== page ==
Cover

pdf iconDownload PDF
 

Title Page

pdf iconDownload PDF
 

Table of Contents

pdf iconDownload PDF

p. vii

List of Illustrations

pdf iconDownload PDF

pp. ix-x

read more

Preface

pdf iconDownload PDF

p. xi

Throughout this book I have modernized the spellings in the early texts I have quoted because I want them to be as alive and as familiar to modern readers as possible. I have, however, left the titles in their original form in the bibliography...

read more

Ecole Lemonier: An Introduction

pdf iconDownload PDF

pp. 1-20

This book began in the small African nation of Djibouti, a stretch of barren and yet strangely beautiful desert on the shores of the Gulf of Aden north of Somalia. Djibouti’s claims to fame are few, resources for Shakespeare scholarship not among...

read more

Chapter 1. English Mercuries

pdf iconDownload PDF

pp. 21-42

One of the most compelling contemporary accounts of an Elizabethan military operation comes from a pamphlet from Whitehall called The English Mercurie (figure 2), which is dated 23 July 1588. Published on the direction of Elizabeth’s chief minister ...

read more

Chapter 2. Men, Money, Iron, and Bread

pdf iconDownload PDF

pp. 43-62

During a raid on the Portuguese city of Cascais, Robert Devereux, the dashing and controversial Earl of Essex, challenged any of “his quality” to single combat.1 There were no takers, and Essex was probably the better for it. William Drury issued ...

read more

Chapter 3. Thomas Churchyard’s “Valiant Soldiers” and the “Public State”

pdf iconDownload PDF

pp. 63-82

In his introduction to Churchyard’s Choice, Thomas Churchyard, one of the most prolific of Elizabethan soldier poets, declares that “before all other things (except the honoring of Prince and public state) a true writer ought of duty, to have in...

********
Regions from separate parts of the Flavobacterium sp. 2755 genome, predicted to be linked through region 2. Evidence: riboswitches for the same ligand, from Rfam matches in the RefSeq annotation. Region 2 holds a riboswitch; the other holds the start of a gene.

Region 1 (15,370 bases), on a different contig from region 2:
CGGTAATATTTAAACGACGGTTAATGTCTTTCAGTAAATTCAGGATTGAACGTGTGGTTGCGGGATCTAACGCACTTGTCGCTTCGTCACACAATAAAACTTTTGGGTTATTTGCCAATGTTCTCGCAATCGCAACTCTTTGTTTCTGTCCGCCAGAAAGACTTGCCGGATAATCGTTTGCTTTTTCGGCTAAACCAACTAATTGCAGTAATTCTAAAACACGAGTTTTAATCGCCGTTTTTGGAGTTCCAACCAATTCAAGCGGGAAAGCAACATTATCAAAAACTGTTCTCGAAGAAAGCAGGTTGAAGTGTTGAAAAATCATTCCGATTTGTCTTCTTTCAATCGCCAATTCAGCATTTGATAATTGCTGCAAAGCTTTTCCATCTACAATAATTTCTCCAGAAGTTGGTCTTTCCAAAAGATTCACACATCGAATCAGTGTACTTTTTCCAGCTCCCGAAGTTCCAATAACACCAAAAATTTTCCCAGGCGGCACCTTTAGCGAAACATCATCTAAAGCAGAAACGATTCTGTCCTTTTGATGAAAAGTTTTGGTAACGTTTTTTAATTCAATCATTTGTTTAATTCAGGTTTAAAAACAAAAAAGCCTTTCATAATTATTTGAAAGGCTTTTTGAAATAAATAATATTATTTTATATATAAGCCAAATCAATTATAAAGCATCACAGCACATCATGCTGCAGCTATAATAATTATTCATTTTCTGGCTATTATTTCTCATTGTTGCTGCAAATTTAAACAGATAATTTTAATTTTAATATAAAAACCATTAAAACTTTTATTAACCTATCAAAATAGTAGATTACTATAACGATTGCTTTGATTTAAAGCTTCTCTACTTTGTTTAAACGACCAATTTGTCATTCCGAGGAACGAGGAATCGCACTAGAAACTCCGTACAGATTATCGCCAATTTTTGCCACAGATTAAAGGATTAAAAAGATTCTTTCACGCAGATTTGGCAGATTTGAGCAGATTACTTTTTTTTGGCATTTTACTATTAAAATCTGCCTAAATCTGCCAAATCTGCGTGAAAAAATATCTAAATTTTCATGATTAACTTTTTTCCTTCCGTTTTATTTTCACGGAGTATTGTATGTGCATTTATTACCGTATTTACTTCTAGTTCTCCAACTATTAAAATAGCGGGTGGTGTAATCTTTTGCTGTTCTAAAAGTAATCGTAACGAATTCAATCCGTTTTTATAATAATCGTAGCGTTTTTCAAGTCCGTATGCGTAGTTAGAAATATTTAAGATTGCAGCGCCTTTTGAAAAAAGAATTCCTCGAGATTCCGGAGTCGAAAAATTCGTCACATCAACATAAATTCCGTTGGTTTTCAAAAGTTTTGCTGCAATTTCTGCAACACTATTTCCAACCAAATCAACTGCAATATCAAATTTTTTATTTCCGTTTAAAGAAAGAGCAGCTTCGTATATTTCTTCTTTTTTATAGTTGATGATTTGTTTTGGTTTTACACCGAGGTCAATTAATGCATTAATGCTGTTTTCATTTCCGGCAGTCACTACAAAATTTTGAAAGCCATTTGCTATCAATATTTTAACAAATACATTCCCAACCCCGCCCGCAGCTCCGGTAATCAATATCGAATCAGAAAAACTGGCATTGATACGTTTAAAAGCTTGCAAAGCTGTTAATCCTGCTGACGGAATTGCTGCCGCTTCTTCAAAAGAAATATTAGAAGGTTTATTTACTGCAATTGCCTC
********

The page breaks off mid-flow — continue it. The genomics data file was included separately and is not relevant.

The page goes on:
read more

Chapter 4. A Tale of Two Cities

pdf iconDownload PDF

pp. 83-101

George Gascoigne went to war for the time-honored reason of having burned the bridges to just about every personal relationship and professional opportunity he had. The clever, well-educated, but self-consciously feckless son of a well-to-do...

read more

Chapter 5. John Donne’s Emblem of War

pdf iconDownload PDF

pp. 102-124

Not often enough do we think of John Donne’s life as a soldier when evaluating his poetry and sermons. He did not call much attention to his military service, nor was his military service as extensive as Churchyard’s or Gascoigne’s, but a soldier...

read more

Chapter 6. John Harington’s Journey Home

pdf iconDownload PDF

pp. 125-143

John Harington writes in his epigram “Of the wars in Ireland” that war “maketh all things sweet” (ln. 4).1 He plays on the “dulce bellum inexpertis” theme derived from Erasmus and developed earlier, as we have seen, by Gascoigne, but for Harington...

read more

Chapter 7. Remembering Soldiers

pdf iconDownload PDF

pp. 144-164

I began this book talking about how, for modern readers, Elizabethan England is buried under centuries of misleading assumptions about how that society was unified around its military policy. In the chapters that followed, I examined the writings of ...

Notes

pdf iconDownload PDF

pp. 165-180

Works Cited

pdf iconDownload PDF

pp. 181-194

Index

pdf iconDownload PDF

pp. 195-201